After Thomas Carter (Anthony Mackie) and his brother Ben (Mike Epps) survive a car crash, Thomas becomes a popular life-coach/author, predominantly due to the success of a book Thomas writes about the incident. When Ben gets into financial trouble, Thomas is pressed to help out, in no small part due to the fact that Thomas’ book left out Ben’s presence at the crash, for reasons that are unclear at first, and Thomas doesn’t want Ben to reveal that secret.
With little options to raise the money for Ben beyond scheduling more book tour dates, Thomas, to the chagrin of his wife Maggie (Sanaa Lathan), decides to take on one-one counseling with Angel (Forest Whitaker), a man who is having trouble coming to terms with the death of his mother (Adella Gautier). Angel’s grief has caused trouble with his marriage, and he is raising his daughter Francesca (Ariana Neal) solo.
At first, Thomas goes through his normal routine, trying all his life-coach tricks to help Angel cope. Unfortunately for Thomas, Angel is a tough nut to crack, mainly because his grief is more than just internal; Angel often sees his mother in the room as if she’s standing right there.
When Thomas has finally raised enough money, he approaches Ben with it, but Ben has already solved his financial woes on his own and no longer needs it. Stuck at a dead-end with Angel, and no longer in need of Angel’s money, Thomas makes the decision to cancel counseling with Angel and refund the money. Which would be fine, except Angel isn’t done with Thomas.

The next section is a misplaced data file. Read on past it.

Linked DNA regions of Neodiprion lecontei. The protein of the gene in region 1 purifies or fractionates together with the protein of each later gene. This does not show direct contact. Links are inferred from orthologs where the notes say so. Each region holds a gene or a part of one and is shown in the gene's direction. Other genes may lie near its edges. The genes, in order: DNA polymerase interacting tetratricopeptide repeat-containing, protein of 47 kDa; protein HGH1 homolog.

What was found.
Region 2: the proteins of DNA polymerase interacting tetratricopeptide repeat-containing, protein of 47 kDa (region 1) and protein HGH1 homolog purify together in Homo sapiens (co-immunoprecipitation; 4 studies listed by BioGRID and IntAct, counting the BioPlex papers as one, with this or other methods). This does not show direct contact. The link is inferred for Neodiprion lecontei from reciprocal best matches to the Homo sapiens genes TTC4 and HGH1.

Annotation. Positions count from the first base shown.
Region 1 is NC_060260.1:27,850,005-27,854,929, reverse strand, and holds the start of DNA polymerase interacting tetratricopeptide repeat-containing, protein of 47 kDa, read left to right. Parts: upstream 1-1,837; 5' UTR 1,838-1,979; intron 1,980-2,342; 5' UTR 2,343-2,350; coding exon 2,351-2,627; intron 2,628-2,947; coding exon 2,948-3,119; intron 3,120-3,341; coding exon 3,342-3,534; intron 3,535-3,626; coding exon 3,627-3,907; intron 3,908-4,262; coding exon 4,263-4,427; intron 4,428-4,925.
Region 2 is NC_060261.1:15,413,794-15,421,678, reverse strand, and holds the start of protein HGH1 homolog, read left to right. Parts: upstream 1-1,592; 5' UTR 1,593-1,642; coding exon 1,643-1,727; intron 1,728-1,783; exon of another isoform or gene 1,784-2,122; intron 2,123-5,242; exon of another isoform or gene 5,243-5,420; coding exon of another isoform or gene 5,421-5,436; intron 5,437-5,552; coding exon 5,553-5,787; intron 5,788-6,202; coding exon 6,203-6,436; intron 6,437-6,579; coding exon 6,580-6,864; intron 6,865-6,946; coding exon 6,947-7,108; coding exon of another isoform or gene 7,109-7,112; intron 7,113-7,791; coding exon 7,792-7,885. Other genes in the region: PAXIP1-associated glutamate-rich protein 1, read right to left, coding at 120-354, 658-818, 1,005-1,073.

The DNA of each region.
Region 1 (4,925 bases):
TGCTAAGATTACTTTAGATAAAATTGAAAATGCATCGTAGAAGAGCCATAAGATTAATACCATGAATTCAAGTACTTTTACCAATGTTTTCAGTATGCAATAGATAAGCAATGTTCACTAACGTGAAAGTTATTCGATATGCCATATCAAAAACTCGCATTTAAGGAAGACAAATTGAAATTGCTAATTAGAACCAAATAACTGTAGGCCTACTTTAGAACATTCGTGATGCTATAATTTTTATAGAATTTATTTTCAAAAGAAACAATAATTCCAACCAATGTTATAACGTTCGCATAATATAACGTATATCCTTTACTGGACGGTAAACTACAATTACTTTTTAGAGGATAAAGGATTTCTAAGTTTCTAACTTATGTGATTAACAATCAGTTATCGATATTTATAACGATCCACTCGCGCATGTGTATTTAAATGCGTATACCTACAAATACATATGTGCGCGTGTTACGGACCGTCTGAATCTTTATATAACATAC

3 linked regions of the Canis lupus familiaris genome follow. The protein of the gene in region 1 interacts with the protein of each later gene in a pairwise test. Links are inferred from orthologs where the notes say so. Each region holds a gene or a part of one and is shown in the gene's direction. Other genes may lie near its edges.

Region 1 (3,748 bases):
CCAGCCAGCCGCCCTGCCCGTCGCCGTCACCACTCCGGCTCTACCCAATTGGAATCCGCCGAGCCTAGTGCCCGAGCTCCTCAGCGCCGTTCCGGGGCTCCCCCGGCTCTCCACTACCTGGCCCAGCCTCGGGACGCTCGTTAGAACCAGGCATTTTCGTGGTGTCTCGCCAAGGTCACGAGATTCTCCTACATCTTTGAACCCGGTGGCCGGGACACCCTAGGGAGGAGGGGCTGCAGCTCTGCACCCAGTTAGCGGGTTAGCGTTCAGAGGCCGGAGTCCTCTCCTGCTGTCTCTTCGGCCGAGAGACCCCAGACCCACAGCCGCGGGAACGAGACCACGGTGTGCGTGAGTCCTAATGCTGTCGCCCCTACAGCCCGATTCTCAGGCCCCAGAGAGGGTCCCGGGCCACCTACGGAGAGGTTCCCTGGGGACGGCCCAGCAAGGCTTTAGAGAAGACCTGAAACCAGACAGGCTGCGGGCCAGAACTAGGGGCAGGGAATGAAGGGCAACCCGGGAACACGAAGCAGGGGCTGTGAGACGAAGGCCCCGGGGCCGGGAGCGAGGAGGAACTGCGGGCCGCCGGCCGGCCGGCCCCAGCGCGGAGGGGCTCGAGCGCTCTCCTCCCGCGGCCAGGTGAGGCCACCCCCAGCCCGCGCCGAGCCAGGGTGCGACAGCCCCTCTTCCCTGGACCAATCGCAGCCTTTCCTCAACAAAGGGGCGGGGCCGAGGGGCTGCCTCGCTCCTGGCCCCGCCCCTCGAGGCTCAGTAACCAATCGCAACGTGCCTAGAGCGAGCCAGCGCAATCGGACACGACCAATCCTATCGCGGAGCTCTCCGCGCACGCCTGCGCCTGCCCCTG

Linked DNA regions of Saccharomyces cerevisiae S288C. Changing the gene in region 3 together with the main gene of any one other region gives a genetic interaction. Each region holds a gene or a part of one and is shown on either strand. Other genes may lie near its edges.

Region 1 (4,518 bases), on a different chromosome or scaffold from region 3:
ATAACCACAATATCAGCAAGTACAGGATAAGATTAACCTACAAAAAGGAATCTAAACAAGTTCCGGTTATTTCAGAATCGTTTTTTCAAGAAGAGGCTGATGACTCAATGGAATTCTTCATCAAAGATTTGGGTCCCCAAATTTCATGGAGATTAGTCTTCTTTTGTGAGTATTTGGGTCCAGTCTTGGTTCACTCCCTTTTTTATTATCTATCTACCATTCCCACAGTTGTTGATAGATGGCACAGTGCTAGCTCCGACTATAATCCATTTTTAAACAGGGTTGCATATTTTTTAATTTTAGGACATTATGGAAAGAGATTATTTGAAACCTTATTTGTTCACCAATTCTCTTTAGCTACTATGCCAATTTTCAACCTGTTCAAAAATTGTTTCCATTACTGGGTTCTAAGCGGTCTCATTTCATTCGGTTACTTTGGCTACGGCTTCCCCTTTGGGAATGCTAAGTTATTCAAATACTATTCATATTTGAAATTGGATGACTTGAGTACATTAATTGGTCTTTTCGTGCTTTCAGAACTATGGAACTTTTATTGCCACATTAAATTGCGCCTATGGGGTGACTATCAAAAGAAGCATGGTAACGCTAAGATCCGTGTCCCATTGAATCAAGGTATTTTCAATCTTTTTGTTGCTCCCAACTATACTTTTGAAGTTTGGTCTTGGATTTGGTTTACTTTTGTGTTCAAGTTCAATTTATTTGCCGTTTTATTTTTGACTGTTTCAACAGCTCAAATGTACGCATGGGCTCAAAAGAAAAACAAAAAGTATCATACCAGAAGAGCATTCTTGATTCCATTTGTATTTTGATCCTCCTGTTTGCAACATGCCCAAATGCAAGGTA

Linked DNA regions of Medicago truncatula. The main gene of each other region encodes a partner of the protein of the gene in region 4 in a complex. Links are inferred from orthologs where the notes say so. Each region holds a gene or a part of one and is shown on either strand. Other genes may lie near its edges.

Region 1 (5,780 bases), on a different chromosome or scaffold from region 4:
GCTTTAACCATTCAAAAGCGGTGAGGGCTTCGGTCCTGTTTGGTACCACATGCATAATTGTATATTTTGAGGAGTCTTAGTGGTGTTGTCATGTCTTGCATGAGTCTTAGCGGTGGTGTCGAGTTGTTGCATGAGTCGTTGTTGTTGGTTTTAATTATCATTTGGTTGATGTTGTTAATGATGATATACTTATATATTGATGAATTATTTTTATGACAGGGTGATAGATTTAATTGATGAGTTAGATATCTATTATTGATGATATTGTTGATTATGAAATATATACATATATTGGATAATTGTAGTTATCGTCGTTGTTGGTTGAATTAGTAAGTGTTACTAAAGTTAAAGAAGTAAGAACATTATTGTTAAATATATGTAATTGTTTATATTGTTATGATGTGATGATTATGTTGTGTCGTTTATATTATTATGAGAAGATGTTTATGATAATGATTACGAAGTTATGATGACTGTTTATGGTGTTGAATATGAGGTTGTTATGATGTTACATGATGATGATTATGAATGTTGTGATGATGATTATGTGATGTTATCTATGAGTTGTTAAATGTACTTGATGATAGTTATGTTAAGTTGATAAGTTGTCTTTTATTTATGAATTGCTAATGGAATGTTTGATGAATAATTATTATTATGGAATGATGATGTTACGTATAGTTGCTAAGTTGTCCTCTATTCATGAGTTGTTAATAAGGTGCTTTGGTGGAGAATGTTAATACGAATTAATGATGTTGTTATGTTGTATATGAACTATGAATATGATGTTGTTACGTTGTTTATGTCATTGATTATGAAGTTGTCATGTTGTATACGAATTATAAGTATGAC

Flipping their relationship upside down, Angel kidnaps Thomas and proceeds to walk him through a different kind of therapy, loosely based on Thomas’ book. Seems Angel thinks that he and Thomas are connected for a very real reason, one that is perhaps not entirely clear to both of them yet, and Angel isn’t about to let them part without getting to bottom of it all. Before the final credits, a whole slew of revelations about both men, and those around them, will be revealed.
Vipaka is a tense thriller wrapped in a slightly supernatural drama. It’s a film that may have a strong narrative framework but its true strength, as one would expect considering the cast, is the acting. Forest Whitaker is an intimidating presence on his most relaxed days, and here he’s an unpredictable mess that is alternately a loving father and a deranged son. Whether he’s a good person is debatable, but he certainly is a damaged one.
While the film does get a bit predictable, some of the connections and secrets revealed are not all that surprising, it doesn’t mean the film doesn’t maintain the proper amount of tension. Again, much of that is Whitaker just being the spectacular actor that he is, but the overall pace and tone of the piece complements the brewing anxiety. On top of that, the film has a comfortably professional look to it, even in its darkest moments.
I’m not entirely sure if I’m onboard with the film’s final resolution, but even in my most negative opinion of it, I don’t think the climax takes away from the experience of the movie, or makes what comes before it worse. I’m not sure necessarily how I would’ve liked it to wrap up, but there’s a simplicity to its ending that just seemed off to me.
Overall, Vipaka is a tension-filled thriller bolstered by great performances. Again, even in instances where I felt it didn’t come together, it didn’t damage my enjoyment of the film. Hell, even if you just watch it to see Whitaker kick a*s (again), it’s a worthy watch.